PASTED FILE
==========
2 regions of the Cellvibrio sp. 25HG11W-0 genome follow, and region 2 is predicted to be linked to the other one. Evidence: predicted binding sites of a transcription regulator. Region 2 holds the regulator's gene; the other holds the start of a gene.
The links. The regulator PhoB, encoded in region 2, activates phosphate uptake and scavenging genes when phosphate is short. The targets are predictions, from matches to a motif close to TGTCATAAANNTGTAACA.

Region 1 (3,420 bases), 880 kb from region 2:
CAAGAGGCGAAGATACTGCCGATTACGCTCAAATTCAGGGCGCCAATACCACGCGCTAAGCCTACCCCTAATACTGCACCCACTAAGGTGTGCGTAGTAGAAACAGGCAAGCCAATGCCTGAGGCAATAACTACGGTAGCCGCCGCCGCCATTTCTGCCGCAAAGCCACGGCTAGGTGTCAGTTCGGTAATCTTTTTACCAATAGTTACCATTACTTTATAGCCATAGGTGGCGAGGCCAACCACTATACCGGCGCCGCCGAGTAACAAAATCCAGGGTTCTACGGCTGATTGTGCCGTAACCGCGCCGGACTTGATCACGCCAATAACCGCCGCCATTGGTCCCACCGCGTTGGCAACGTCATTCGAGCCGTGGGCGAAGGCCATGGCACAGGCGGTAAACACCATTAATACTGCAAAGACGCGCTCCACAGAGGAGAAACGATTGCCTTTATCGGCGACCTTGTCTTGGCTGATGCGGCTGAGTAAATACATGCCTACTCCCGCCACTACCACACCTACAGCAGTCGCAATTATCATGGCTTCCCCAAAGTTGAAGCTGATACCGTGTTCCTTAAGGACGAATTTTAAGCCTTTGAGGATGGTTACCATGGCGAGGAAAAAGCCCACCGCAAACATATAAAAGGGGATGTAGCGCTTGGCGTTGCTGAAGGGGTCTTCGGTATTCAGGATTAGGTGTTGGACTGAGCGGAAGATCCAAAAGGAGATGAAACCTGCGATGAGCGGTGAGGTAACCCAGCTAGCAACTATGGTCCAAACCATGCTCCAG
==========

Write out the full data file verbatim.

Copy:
2 regions of the Cellvibrio sp. 25HG11W-0 genome follow, and region 2 is predicted to be linked to the other one. Evidence: predicted binding sites of a transcription regulator. Region 2 holds the regulator's gene; the other holds the start of a gene.
The links. The regulator PhoB, encoded in region 2, activates phosphate uptake and scavenging genes when phosphate is short. The targets are predictions, from matches to a motif close to TGTCATAAANNTGTAACA.

Region 1 (3,420 bases), 880 kb from region 2:
CAAGAGGCGAAGATACTGCCGATTACGCTCAAATTCAGGGCGCCAATACCACGCGCTAAGCCTACCCCTAATACTGCACCCACTAAGGTGTGCGTAGTAGAAACAGGCAAGCCAATGCCTGAGGCAATAACTACGGTAGCCGCCGCCGCCATTTCTGCCGCAAAGCCACGGCTAGGTGTCAGTTCGGTAATCTTTTTACCAATAGTTACCATTACTTTATAGCCATAGGTGGCGAGGCCAACCACTATACCGGCGCCGCCGAGTAACAAAATCCAGGGTTCTACGGCTGATTGTGCCGTAACCGCGCCGGACTTGATCACGCCAATAACCGCCGCCATTGGTCCCACCGCGTTGGCAACGTCATTCGAGCCGTGGGCGAAGGCCATGGCACAGGCGGTAAACACCATTAATACTGCAAAGACGCGCTCCACAGAGGAGAAACGATTGCCTTTATCGGCGACCTTGTCTTGGCTGATGCGGCTGAGTAAATACATGCCTACTCCCGCCACTACCACACCTACAGCAGTCGCAATTATCATGGCTTCCCCAAAGTTGAAGCTGATACCGTGTTCCTTAAGGACGAATTTTAAGCCTTTGAGGATGGTTACCATGGCGAGGAAAAAGCCCACCGCAAACATATAAAAGGGGATGTAGCGCTTGGCGTTGCTGAAGGGGTCTTCGGTATTCAGGATTAGGTGTTGGACTGAGCGGAAGATCCAAAAGGAGATGAAACCTGCGATGAGCGGTGAGGTAACCCAGCTAGCAACTATGGTCCAAACCATGCTCCAG